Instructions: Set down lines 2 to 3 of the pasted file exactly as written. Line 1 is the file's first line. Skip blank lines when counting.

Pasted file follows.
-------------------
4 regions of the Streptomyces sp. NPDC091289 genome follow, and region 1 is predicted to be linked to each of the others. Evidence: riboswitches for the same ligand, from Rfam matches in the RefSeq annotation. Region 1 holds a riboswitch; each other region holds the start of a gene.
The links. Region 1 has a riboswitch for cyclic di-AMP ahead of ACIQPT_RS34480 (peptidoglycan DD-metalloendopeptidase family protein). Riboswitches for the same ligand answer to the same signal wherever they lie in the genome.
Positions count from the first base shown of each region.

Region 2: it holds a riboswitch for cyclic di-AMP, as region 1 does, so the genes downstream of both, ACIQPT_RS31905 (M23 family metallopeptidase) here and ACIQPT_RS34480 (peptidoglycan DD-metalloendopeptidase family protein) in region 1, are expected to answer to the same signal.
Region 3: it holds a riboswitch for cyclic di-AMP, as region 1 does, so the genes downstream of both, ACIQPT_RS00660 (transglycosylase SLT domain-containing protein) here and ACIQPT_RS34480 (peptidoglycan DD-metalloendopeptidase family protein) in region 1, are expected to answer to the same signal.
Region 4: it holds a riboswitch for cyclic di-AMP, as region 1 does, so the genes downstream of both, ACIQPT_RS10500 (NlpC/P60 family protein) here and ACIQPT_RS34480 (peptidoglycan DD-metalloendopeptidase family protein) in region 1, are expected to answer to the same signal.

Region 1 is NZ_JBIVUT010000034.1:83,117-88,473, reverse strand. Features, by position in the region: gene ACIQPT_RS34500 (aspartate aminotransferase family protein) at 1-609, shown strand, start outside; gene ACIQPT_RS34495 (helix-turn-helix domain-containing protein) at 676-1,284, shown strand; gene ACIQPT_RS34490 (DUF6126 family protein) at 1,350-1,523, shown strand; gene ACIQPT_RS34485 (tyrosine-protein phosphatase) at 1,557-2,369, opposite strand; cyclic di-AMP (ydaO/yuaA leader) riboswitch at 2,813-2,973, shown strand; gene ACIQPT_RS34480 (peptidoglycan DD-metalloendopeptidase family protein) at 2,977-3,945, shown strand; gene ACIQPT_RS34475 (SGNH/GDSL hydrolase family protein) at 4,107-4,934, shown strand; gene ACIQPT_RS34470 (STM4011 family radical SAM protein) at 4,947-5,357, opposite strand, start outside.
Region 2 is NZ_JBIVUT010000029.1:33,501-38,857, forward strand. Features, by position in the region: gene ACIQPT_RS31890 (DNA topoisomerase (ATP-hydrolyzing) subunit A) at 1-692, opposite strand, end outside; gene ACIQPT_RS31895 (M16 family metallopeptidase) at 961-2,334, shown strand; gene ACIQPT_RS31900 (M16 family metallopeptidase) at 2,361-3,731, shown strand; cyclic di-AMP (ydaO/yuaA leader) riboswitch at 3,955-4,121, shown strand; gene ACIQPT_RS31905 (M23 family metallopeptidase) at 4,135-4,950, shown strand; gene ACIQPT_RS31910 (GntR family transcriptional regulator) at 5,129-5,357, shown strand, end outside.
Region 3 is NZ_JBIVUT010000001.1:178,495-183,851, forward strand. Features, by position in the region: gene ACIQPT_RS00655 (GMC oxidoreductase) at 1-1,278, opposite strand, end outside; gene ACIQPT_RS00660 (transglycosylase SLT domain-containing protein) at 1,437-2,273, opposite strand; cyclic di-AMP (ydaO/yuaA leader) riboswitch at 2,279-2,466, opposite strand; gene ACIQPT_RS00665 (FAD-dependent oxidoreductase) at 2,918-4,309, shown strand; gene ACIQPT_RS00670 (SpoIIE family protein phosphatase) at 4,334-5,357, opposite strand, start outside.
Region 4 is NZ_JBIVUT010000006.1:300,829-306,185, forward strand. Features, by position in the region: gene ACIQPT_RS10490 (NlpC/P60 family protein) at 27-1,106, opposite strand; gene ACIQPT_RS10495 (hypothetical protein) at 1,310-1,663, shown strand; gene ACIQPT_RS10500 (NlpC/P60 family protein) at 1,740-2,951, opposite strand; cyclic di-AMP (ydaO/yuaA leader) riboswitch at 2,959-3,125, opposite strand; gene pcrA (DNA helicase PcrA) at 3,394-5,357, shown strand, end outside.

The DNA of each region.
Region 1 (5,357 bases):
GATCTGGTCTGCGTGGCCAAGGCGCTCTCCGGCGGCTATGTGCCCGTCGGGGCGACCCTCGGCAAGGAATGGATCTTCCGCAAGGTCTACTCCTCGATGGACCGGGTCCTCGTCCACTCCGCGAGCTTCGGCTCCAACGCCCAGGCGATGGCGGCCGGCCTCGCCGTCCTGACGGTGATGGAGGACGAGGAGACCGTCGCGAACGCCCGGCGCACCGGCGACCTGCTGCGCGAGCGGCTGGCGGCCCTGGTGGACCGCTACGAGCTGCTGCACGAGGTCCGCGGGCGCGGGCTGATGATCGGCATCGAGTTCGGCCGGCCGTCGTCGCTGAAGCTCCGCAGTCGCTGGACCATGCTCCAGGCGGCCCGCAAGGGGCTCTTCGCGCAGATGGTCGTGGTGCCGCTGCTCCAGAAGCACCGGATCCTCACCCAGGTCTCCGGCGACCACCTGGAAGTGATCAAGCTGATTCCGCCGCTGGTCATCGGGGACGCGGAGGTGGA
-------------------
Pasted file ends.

The links. Region 1 has a riboswitch for cyclic di-AMP ahead of ACIQPT_RS34480 (peptidoglycan DD-metalloendopeptidase family protein). Riboswitches for the same ligand answer to the same signal wherever they lie in the genome.
Positions count from the first base shown of each region.